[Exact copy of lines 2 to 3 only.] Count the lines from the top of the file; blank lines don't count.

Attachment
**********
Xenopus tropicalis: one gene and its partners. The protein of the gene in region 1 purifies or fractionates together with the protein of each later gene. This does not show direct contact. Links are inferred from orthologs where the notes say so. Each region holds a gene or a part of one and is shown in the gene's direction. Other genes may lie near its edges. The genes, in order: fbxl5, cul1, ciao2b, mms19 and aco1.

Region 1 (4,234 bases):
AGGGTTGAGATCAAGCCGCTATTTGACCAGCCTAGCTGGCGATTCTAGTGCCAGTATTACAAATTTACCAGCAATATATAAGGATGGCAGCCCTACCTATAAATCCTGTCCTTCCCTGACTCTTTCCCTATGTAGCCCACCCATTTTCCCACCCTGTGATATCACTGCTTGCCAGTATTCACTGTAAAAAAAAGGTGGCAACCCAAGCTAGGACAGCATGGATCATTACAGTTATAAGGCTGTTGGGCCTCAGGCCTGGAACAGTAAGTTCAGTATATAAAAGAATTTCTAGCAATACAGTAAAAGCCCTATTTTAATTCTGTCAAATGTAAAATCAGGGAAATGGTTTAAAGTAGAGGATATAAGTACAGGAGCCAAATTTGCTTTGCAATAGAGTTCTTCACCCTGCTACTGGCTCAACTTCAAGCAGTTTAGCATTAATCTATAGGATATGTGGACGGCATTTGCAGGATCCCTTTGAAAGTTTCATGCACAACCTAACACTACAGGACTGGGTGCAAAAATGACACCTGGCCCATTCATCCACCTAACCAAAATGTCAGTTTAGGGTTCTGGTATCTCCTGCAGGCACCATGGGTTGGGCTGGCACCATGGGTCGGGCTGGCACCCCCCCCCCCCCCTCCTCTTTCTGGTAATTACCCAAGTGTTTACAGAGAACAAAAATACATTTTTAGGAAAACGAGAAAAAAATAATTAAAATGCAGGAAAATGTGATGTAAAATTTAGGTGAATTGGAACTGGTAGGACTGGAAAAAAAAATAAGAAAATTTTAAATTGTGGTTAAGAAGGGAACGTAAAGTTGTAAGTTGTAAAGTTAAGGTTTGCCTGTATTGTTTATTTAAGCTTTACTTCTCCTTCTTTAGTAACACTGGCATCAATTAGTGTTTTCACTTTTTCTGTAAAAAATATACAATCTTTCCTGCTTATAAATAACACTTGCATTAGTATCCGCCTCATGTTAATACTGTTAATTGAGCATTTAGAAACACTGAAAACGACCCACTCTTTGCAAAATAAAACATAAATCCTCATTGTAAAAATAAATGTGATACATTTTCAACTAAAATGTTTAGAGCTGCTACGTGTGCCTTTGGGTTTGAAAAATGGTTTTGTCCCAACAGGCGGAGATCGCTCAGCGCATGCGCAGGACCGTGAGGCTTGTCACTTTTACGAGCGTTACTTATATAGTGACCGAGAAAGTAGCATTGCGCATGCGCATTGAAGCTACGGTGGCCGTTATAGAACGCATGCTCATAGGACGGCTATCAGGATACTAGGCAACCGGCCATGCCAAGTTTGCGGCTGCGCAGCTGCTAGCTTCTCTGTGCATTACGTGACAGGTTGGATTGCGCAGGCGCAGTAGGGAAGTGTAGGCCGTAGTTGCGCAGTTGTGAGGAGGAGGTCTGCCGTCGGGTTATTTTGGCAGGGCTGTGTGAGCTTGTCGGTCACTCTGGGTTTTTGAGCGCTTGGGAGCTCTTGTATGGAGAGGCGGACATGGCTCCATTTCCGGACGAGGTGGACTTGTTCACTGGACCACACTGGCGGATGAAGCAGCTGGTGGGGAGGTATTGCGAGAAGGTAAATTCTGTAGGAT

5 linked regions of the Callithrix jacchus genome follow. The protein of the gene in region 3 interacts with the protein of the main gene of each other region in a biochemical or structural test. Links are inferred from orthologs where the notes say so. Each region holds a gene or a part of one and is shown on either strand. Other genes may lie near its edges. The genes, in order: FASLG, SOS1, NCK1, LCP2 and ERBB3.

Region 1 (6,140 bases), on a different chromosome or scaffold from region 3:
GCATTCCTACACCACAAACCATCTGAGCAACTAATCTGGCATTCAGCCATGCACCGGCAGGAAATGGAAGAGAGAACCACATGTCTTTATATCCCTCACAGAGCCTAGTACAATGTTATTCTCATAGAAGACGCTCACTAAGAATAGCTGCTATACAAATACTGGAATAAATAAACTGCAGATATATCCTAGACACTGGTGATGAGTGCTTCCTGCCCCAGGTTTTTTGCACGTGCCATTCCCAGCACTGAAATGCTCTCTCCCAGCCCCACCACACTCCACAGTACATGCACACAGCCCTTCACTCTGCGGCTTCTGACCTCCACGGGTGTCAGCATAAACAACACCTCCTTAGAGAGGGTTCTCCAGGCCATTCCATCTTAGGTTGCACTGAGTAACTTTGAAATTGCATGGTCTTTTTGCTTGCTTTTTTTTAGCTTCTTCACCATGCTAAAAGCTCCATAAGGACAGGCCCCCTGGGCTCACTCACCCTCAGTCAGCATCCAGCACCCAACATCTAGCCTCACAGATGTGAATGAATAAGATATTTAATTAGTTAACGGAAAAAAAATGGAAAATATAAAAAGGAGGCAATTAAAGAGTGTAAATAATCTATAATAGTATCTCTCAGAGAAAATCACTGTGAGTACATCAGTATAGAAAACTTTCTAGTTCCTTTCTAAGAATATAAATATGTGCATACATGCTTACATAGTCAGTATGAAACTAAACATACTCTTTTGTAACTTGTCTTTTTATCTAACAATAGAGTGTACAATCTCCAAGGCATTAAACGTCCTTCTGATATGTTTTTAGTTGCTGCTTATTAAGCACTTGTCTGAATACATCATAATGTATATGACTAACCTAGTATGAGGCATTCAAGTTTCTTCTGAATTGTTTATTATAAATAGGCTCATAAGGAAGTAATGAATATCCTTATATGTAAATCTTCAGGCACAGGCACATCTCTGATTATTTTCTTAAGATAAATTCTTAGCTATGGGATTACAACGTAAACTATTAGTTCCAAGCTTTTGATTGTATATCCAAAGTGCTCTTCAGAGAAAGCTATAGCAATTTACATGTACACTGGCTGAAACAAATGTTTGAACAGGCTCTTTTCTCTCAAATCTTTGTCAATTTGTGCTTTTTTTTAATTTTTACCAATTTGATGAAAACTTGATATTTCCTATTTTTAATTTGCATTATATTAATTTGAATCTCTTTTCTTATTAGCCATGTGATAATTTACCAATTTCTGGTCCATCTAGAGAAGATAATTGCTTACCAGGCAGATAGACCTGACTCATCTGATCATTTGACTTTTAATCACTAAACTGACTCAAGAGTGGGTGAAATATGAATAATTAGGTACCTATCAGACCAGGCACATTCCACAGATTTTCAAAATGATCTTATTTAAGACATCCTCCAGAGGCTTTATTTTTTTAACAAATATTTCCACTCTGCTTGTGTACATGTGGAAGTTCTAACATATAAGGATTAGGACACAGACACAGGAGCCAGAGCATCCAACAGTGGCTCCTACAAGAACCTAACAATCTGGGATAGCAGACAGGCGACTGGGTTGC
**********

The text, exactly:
Region 1 (4,234 bases):
AGGGTTGAGATCAAGCCGCTATTTGACCAGCCTAGCTGGCGATTCTAGTGCCAGTATTACAAATTTACCAGCAATATATAAGGATGGCAGCCCTACCTATAAATCCTGTCCTTCCCTGACTCTTTCCCTATGTAGCCCACCCATTTTCCCACCCTGTGATATCACTGCTTGCCAGTATTCACTGTAAAAAAAAGGTGGCAACCCAAGCTAGGACAGCATGGATCATTACAGTTATAAGGCTGTTGGGCCTCAGGCCTGGAACAGTAAGTTCAGTATATAAAAGAATTTCTAGCAATACAGTAAAAGCCCTATTTTAATTCTGTCAAATGTAAAATCAGGGAAATGGTTTAAAGTAGAGGATATAAGTACAGGAGCCAAATTTGCTTTGCAATAGAGTTCTTCACCCTGCTACTGGCTCAACTTCAAGCAGTTTAGCATTAATCTATAGGATATGTGGACGGCATTTGCAGGATCCCTTTGAAAGTTTCATGCACAACCTAACACTACAGGACTGGGTGCAAAAATGACACCTGGCCCATTCATCCACCTAACCAAAATGTCAGTTTAGGGTTCTGGTATCTCCTGCAGGCACCATGGGTTGGGCTGGCACCATGGGTCGGGCTGGCACCCCCCCCCCCCCCTCCTCTTTCTGGTAATTACCCAAGTGTTTACAGAGAACAAAAATACATTTTTAGGAAAACGAGAAAAAAATAATTAAAATGCAGGAAAATGTGATGTAAAATTTAGGTGAATTGGAACTGGTAGGACTGGAAAAAAAAATAAGAAAATTTTAAATTGTGGTTAAGAAGGGAACGTAAAGTTGTAAGTTGTAAAGTTAAGGTTTGCCTGTATTGTTTATTTAAGCTTTACTTCTCCTTCTTTAGTAACACTGGCATCAATTAGTGTTTTCACTTTTTCTGTAAAAAATATACAATCTTTCCTGCTTATAAATAACACTTGCATTAGTATCCGCCTCATGTTAATACTGTTAATTGAGCATTTAGAAACACTGAAAACGACCCACTCTTTGCAAAATAAAACATAAATCCTCATTGTAAAAATAAATGTGATACATTTTCAACTAAAATGTTTAGAGCTGCTACGTGTGCCTTTGGGTTTGAAAAATGGTTTTGTCCCAACAGGCGGAGATCGCTCAGCGCATGCGCAGGACCGTGAGGCTTGTCACTTTTACGAGCGTTACTTATATAGTGACCGAGAAAGTAGCATTGCGCATGCGCATTGAAGCTACGGTGGCCGTTATAGAACGCATGCTCATAGGACGGCTATCAGGATACTAGGCAACCGGCCATGCCAAGTTTGCGGCTGCGCAGCTGCTAGCTTCTCTGTGCATTACGTGACAGGTTGGATTGCGCAGGCGCAGTAGGGAAGTGTAGGCCGTAGTTGCGCAGTTGTGAGGAGGAGGTCTGCCGTCGGGTTATTTTGGCAGGGCTGTGTGAGCTTGTCGGTCACTCTGGGTTTTTGAGCGCTTGGGAGCTCTTGTATGGAGAGGCGGACATGGCTCCATTTCCGGACGAGGTGGACTTGTTCACTGGACCACACTGGCGGATGAAGCAGCTGGTGGGGAGGTATTGCGAGAAGGTAAATTCTGTAGGAT